Hinduism. Srimad Bhagavatam 11.15

Leaving the dead body on the ground like a log of wood or a clod of earth, the relatives depart with averted faces; but spiritual merit follows the soul.

Let him therefore always slowly accumulate spiritual merit, in order that it may be his companion after death; for without merit as his companion he will traverse a gloom difficult to traverse.

That companion speedily conducts the man who is devoted to duty and effaces his sins by austerities, to the next world, radiant and clothed with an ethereal body.

Hinduism. Laws of Manu 4.241-43

He, having effected an activity of body that is harmful, effected an activity of speech that is harmful, effected an activity of mind that is harmful, arises in a world that is harmful. Because he has uprisen in a world that is harmful, harmful sensory impingements assail him. He, being assailed by harmful sensory impingements, experiences a harmful feeling, without exception painful, even as do creatures in Niraya Hell. In this way, there is the uprising of a being from what he has come to be; he uprises according to what he does; when he has uprisen sensory impingements assail him. So I speak thus: Creatures are heir to deeds.

Buddhism. Majjhima Nikaya i.389-90, Kukkuravatikasutta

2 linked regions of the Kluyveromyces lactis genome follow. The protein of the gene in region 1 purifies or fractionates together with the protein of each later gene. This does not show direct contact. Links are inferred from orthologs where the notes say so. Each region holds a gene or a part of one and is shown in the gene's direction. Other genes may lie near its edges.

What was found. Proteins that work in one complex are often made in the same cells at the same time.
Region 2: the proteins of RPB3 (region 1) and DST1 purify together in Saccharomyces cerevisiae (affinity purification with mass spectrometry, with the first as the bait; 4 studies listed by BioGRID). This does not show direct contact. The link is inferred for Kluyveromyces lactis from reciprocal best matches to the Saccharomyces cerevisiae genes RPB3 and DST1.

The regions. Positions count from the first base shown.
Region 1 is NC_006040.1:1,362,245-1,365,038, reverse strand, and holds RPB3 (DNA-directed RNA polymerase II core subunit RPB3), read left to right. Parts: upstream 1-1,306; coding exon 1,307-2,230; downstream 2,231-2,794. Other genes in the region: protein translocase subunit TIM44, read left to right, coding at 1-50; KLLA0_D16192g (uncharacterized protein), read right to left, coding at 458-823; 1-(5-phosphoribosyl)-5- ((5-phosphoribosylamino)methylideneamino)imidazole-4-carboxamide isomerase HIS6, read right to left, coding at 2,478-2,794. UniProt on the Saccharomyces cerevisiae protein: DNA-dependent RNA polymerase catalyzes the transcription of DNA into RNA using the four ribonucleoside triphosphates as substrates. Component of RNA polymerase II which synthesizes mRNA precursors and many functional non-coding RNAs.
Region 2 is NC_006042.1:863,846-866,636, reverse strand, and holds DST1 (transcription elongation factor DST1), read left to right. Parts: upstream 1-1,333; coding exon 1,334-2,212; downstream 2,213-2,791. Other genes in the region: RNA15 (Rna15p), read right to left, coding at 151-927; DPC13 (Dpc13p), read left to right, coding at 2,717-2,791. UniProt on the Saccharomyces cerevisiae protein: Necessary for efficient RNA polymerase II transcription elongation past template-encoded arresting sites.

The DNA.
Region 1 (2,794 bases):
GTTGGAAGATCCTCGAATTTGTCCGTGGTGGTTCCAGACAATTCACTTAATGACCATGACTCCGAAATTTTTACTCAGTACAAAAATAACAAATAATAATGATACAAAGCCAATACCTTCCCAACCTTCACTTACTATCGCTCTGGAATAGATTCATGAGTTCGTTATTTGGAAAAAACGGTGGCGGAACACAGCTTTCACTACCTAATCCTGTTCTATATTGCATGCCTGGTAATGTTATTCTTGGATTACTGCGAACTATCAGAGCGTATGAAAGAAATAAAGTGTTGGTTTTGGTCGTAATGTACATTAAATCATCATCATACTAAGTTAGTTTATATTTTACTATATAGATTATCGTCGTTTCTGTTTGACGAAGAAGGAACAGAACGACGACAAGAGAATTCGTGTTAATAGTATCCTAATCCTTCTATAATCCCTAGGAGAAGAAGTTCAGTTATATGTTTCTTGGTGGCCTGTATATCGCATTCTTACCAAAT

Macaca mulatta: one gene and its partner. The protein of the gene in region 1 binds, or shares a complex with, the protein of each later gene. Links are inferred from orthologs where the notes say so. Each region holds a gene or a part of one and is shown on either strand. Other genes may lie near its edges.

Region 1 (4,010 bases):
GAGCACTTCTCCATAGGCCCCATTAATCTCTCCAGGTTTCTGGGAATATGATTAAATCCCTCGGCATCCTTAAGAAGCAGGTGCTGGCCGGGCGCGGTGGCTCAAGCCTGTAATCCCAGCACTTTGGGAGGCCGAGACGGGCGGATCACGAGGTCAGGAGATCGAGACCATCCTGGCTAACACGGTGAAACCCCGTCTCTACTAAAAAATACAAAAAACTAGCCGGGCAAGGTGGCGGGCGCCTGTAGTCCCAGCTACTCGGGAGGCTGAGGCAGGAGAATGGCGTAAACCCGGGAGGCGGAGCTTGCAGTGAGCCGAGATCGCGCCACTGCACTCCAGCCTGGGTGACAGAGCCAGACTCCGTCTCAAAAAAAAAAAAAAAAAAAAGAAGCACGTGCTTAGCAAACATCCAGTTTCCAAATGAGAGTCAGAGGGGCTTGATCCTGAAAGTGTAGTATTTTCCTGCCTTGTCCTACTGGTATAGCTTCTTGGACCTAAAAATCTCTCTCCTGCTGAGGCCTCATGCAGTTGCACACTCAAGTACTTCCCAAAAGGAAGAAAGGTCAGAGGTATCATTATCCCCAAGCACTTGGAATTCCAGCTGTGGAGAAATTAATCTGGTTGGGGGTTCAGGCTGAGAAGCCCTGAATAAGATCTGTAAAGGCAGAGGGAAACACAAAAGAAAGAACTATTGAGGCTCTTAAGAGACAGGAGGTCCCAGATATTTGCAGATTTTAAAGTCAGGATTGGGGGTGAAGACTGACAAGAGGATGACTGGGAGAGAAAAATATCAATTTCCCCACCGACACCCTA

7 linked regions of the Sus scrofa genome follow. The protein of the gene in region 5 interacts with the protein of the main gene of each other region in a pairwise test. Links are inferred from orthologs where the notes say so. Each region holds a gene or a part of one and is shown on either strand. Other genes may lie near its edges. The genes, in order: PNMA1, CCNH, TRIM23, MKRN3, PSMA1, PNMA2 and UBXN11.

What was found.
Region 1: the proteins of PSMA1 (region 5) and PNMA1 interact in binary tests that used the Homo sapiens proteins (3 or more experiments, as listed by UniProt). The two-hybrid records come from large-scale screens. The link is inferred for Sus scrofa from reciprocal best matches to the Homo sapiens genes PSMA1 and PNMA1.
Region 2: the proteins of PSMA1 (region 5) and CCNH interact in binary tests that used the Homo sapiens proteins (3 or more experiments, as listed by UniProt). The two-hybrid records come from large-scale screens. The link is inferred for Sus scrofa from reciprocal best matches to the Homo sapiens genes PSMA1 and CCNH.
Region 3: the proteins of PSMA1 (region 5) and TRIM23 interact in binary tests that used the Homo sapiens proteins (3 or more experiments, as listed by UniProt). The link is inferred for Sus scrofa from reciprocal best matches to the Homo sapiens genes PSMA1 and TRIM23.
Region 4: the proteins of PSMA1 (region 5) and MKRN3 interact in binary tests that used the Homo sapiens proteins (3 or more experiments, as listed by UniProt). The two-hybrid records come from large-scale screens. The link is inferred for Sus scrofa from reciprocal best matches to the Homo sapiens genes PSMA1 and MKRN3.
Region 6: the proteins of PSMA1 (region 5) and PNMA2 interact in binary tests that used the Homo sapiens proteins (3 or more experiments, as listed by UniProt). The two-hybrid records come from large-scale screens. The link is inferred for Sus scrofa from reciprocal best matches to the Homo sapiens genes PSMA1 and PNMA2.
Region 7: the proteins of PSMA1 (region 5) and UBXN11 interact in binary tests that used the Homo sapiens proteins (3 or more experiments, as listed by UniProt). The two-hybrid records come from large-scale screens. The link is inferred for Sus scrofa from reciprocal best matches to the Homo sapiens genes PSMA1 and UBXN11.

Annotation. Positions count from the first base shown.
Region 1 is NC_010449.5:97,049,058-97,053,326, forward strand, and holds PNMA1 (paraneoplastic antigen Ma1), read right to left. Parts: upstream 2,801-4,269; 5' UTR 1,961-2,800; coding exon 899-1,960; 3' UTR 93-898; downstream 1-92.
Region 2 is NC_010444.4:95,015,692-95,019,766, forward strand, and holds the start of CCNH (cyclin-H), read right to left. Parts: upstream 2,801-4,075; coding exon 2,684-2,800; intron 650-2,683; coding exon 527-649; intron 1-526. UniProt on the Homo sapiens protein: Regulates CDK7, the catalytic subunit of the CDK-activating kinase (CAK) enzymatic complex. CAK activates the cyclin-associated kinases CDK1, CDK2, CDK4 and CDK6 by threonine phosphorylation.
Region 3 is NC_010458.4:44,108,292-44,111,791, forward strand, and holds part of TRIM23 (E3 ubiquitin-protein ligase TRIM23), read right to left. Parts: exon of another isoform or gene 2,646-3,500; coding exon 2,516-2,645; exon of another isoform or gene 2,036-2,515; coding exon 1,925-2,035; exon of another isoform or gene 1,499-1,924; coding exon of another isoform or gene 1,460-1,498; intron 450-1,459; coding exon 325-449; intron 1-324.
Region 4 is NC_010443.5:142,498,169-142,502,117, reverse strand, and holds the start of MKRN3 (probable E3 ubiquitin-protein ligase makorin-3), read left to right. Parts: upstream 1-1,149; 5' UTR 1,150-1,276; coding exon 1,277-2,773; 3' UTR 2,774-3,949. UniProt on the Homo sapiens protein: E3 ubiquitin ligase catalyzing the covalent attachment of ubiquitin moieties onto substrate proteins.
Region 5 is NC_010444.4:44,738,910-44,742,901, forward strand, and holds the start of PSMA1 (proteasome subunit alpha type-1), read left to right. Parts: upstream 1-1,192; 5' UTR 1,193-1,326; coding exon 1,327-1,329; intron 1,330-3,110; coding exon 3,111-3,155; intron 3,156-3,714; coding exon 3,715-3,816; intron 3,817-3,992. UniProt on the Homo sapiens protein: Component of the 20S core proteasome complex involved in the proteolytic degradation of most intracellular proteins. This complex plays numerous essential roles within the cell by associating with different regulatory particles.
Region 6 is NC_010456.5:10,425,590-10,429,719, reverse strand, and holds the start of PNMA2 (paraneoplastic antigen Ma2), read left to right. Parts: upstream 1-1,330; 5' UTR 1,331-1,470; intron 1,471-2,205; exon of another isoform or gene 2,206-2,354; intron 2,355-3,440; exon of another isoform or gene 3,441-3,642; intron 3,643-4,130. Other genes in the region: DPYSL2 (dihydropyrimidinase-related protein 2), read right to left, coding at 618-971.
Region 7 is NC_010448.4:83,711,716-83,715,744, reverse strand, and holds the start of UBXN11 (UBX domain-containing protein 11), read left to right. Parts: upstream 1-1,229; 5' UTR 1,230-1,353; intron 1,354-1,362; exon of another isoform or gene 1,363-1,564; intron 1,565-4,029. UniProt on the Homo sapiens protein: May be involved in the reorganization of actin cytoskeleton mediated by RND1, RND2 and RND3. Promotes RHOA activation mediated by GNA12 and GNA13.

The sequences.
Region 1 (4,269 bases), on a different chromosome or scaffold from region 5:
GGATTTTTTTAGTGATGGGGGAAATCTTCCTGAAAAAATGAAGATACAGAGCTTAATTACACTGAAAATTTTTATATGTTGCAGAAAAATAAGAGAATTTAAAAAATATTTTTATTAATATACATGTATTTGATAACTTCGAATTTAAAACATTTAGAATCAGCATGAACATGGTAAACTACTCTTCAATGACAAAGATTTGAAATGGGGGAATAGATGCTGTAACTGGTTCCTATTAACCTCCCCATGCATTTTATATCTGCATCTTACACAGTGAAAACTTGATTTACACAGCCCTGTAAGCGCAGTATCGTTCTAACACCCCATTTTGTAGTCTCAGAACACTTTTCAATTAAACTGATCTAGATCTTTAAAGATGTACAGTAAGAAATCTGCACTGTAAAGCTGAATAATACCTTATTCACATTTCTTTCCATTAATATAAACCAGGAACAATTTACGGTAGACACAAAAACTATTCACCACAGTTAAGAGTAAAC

And every man's augury have we fastened to his own neck, and We shall bring forth for him on the Day of Resurrection a book which he will find wide open. "Read your book! Your soul suffices as a reckoner against your this day."

Islam. Qur'an 17.13-14

Srimad Bhagavatam 11.15: 'Light' (sattva), 'passion' (rajas), and 'darkness' (tamas) are the three gunas, qualities of embodied existence; see Bhagavad Gita 18.40, p. 383. This passage speaks of a new embodied birth, and is not the way of the highest soul, who is no longer entangled in the fetters of the gunas. Cf. Svetasvatara Upanishad 5.11-12, p. 696. Laws of Manu 4.241-243: Cf. Laws of Manu 4.238-39, p. 338; Dhammapada 219-20, p. 338. Majjhima Nikaya i.389-90: Cf. Qur'an 28.83-84, p. 339; Majjhima Nikaya iii.202-06, pp. 697f; Garland Sutra 10, p. 188. Qur'an 17.13-14: Cf. Qur'an 39.47-48, p. 190.

Towards the wicked man and the righteous one And him in whom right and wrong meet Shall the Judge act in upright manner, According to the laws of the present existence.

Zoroastrianism. Avesta, Yasna 33.1

Then I saw a great white throne and Him who sat upon it; from His presence earth and sky fled away, and no place was found for them. And I saw the dead, great and small, standing before the throne, and books were opened. Also another book was opened, which is the book of life. And the dead were judged by what was written in the books, by what they had done.

Christianity. Bible, Revelation 20.11-12

After you depart this life, God shall demand a reckoning of your deeds That in His ledger are recorded. Those that are rebellious, shall be summoned. Azrael, the angel of death, will hover over them, And trapped in a blind alley they will know not any escape. Saith Nanak, Falsehood must be destroyed; Truth in the end shall prevail.